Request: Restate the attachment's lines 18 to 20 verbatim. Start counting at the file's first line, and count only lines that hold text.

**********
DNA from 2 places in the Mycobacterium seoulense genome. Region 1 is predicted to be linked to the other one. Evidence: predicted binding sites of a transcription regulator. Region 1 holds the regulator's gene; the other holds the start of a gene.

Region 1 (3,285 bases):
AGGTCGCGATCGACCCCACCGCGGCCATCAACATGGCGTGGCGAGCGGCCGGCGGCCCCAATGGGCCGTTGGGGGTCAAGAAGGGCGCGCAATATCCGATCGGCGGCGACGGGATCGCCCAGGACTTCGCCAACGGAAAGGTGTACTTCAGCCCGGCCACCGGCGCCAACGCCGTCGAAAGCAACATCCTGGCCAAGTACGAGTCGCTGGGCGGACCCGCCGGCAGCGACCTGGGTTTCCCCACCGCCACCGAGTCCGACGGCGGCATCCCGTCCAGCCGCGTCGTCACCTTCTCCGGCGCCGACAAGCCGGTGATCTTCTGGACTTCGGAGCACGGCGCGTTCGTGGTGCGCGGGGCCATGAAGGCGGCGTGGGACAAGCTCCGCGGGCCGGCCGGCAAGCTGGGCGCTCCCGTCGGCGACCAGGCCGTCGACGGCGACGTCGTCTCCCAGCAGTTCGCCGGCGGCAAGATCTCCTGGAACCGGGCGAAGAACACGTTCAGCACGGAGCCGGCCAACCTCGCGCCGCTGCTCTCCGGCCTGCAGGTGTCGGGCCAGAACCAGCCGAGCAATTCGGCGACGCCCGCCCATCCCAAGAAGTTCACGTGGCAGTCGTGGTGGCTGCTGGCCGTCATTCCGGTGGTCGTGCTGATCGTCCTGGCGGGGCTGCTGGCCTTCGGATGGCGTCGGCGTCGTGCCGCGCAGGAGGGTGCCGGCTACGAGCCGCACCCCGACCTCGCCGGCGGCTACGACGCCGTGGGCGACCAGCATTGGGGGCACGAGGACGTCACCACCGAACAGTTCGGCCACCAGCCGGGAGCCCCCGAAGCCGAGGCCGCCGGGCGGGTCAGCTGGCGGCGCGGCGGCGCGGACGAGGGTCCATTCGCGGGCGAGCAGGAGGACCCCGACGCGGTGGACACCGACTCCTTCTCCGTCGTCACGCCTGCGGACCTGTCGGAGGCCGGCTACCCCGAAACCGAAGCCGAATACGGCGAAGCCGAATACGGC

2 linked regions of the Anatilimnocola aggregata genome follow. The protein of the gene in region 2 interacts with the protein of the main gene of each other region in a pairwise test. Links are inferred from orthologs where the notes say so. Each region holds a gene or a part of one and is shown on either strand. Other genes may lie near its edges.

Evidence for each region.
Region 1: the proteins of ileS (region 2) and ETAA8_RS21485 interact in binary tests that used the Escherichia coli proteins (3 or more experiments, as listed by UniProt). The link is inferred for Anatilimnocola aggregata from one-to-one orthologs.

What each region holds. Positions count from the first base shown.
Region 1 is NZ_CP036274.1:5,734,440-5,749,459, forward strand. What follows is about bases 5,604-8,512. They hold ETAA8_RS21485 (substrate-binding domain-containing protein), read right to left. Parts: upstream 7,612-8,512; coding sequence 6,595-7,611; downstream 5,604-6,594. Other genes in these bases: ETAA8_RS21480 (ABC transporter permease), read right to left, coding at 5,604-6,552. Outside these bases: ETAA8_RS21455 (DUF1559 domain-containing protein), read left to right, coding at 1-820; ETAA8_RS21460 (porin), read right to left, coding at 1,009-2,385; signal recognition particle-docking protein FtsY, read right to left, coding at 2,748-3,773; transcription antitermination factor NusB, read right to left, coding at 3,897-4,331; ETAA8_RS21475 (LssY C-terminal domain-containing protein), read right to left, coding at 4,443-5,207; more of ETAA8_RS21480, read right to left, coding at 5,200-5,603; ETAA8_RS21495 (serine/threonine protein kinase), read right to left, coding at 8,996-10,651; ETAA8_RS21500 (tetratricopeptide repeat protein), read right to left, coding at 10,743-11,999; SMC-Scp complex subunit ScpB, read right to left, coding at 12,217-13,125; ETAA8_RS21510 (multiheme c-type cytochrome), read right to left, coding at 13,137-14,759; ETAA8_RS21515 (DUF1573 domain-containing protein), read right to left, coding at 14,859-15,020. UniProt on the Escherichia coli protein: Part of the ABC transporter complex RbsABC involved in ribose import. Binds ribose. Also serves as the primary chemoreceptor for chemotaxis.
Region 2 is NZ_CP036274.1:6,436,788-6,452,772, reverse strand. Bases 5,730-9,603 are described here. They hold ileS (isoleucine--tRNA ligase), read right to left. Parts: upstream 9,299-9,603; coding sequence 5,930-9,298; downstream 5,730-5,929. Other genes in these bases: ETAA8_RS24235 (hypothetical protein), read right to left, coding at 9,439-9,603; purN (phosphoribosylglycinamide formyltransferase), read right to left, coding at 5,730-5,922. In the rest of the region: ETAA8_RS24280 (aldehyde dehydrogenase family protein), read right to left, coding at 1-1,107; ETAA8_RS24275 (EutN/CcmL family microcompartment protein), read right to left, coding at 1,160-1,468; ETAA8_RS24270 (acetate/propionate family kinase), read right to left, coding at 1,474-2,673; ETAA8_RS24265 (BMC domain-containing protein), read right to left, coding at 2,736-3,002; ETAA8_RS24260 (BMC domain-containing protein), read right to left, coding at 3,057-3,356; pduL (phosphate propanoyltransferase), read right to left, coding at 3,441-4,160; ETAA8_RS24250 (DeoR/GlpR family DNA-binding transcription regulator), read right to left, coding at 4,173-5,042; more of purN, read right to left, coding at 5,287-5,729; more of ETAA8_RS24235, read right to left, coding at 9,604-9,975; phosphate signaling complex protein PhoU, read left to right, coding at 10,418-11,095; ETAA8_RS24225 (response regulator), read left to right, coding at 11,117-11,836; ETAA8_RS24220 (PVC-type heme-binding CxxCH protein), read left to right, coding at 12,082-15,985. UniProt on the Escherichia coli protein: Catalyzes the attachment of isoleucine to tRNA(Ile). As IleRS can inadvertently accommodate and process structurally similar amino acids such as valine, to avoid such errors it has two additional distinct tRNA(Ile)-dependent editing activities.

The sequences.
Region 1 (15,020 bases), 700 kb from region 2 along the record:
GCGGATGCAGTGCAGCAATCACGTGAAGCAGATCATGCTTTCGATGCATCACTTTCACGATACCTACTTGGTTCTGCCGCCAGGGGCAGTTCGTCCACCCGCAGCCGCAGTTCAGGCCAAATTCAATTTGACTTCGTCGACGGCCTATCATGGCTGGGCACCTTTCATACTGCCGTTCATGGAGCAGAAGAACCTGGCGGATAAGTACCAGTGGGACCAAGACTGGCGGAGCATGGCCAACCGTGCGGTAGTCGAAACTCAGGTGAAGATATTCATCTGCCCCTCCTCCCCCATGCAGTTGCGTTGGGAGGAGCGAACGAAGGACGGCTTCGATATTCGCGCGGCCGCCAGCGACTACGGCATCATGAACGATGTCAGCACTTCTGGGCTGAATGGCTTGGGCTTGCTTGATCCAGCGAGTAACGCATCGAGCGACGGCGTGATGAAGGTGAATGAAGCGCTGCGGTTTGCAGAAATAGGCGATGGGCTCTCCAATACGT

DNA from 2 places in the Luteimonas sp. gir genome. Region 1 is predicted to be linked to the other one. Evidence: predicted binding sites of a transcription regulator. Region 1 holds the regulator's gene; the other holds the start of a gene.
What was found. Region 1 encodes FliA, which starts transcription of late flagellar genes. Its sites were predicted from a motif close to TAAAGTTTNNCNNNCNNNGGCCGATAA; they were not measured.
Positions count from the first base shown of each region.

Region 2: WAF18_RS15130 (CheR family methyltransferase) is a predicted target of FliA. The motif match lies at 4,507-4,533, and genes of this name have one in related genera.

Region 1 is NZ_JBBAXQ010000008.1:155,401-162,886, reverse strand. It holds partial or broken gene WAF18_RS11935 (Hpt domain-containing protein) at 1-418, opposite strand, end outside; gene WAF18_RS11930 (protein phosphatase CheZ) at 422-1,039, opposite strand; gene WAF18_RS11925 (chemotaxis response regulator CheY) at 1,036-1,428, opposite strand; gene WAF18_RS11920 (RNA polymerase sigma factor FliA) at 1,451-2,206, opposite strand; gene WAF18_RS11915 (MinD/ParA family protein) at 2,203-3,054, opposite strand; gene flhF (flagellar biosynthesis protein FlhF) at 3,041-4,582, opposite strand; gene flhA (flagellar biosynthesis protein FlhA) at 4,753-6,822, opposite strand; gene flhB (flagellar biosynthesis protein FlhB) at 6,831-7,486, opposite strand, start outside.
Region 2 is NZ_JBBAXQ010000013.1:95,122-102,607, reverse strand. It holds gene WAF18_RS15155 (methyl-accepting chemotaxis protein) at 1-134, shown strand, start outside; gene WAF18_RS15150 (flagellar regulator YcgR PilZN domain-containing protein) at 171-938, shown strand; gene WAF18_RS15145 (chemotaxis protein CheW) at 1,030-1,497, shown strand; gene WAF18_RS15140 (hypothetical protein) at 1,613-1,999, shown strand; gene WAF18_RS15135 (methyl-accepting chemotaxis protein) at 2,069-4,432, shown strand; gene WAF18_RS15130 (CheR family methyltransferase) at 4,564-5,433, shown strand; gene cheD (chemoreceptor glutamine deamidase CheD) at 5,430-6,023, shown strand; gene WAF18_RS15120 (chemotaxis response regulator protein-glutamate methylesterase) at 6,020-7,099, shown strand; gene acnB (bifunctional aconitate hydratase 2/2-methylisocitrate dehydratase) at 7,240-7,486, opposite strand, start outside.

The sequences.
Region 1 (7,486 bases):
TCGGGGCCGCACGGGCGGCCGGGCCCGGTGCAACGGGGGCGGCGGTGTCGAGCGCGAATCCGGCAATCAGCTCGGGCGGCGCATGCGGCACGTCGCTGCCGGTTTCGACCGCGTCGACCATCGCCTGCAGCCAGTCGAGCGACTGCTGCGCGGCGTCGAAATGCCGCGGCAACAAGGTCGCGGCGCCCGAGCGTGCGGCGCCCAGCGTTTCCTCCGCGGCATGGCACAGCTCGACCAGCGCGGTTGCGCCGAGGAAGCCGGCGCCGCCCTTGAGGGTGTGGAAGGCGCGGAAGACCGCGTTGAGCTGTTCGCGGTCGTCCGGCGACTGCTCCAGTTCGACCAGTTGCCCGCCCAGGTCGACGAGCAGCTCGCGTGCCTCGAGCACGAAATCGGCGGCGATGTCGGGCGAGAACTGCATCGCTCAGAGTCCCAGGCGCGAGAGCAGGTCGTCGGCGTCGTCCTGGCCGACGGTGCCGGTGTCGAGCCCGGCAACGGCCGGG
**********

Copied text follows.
Region 2 is NZ_JBBAXQ010000013.1:95,122-102,607, reverse strand. It holds gene WAF18_RS15155 (methyl-accepting chemotaxis protein) at 1-134, shown strand, start outside; gene WAF18_RS15150 (flagellar regulator YcgR PilZN domain-containing protein) at 171-938, shown strand; gene WAF18_RS15145 (chemotaxis protein CheW) at 1,030-1,497, shown strand; gene WAF18_RS15140 (hypothetical protein) at 1,613-1,999, shown strand; gene WAF18_RS15135 (methyl-accepting chemotaxis protein) at 2,069-4,432, shown strand; gene WAF18_RS15130 (CheR family methyltransferase) at 4,564-5,433, shown strand; gene cheD (chemoreceptor glutamine deamidase CheD) at 5,430-6,023, shown strand; gene WAF18_RS15120 (chemotaxis response regulator protein-glutamate methylesterase) at 6,020-7,099, shown strand; gene acnB (bifunctional aconitate hydratase 2/2-methylisocitrate dehydratase) at 7,240-7,486, opposite strand, start outside.

The sequences.
Region 1 (7,486 bases):